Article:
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Corporate Tax Policy and Incorporation in the EU


  • Ruud A. de Mooij

    (CPB Netherlands Bureau for Economic Policy Analysis, Erasmus University Rotterdam, CESifo and Tinbergen Institute)

  • Gaëtan Nicodème

    (European Commission, CEB (Solvay Business School) and ECARES (ULB))


In Europe, declining corporate tax rates have come along with rising tax-to-GDP ratios. This paper explores to what extent income shifting from the personal to the corporate tax base can explain these diverging developments. We exploit a panel of European data on legal form of business to analyze income shifting via incorporation. The results suggest that the effect is significant and large. It implies that the revenue effects of lower corporate tax rates – possibly induced by tax competition -- will partly show up in lower personal tax revenues rather than lower corporate tax revenues. Simulations suggest that between 12% and 21% of corporate tax revenue can be attributed to income shifting. Income shifting is found to have raised the corporate tax-to-GDP ratio by some 0.25%-points since the early 1990s.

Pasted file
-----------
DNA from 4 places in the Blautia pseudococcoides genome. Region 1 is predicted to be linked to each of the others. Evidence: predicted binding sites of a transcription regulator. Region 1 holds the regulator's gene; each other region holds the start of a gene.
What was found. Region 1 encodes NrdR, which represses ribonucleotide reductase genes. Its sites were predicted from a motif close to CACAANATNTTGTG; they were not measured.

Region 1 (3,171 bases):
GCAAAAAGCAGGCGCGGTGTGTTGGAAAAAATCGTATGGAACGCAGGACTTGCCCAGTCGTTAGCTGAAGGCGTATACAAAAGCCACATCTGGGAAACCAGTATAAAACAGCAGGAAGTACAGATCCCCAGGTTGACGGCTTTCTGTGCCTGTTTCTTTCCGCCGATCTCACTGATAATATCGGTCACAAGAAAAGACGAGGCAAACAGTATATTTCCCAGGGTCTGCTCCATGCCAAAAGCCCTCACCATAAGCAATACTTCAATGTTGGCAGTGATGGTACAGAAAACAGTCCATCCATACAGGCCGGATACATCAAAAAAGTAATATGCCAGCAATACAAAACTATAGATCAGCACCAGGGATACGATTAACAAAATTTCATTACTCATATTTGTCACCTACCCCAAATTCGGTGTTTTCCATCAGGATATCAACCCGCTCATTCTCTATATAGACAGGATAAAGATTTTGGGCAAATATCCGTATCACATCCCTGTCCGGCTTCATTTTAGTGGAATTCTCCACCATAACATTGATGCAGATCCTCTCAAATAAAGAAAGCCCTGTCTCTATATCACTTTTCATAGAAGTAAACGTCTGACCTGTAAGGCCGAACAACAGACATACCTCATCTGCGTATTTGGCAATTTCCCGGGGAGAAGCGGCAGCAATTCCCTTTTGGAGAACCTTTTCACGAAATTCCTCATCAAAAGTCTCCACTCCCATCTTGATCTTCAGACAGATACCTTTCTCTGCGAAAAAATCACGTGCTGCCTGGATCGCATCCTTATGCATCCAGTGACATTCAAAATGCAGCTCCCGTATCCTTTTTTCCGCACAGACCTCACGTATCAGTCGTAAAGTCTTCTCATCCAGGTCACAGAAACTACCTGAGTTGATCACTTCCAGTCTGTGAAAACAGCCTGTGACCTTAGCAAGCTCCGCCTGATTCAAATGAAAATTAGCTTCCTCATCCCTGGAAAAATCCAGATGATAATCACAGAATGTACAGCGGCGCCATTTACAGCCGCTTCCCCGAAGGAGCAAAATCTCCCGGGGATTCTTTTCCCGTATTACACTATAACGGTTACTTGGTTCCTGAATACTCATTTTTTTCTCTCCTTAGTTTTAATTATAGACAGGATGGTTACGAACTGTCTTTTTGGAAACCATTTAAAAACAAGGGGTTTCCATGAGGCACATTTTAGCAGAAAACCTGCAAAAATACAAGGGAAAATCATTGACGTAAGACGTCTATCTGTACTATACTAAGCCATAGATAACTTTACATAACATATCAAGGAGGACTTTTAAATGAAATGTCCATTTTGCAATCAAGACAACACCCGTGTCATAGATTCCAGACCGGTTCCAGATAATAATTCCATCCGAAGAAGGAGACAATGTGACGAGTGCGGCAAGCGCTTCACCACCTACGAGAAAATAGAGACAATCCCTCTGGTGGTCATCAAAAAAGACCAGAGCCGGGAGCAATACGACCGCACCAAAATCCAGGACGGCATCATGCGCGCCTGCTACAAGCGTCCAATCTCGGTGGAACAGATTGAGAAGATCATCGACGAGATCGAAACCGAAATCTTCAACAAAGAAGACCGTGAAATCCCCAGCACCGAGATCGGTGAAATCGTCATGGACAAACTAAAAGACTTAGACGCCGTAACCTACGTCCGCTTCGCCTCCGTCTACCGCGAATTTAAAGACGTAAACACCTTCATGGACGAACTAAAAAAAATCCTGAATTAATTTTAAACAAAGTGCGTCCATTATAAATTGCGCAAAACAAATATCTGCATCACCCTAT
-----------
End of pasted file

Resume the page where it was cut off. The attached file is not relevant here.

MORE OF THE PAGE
Suggested Citation

  • Ruud A. de Mooij & Gaëtan Nicodème, 2007. "Corporate Tax Policy and Incorporation in the EU," Working Papers 0716, Oxford University Centre for Business Taxation.
  • Handle: RePEc:btx:wpaper:0716

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    References listed on IDEAS

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    More about this item


    Corporate tax; Personal tax; Incorporation; Income shifting;

    JEL classification:

    • H25 - Public Economics - - Taxation, Subsidies, and Revenue - - - Business Taxes and Subsidies
    • L26 - Industrial Organization - - Firm Objectives, Organization, and Behavior - - - Entrepreneurship

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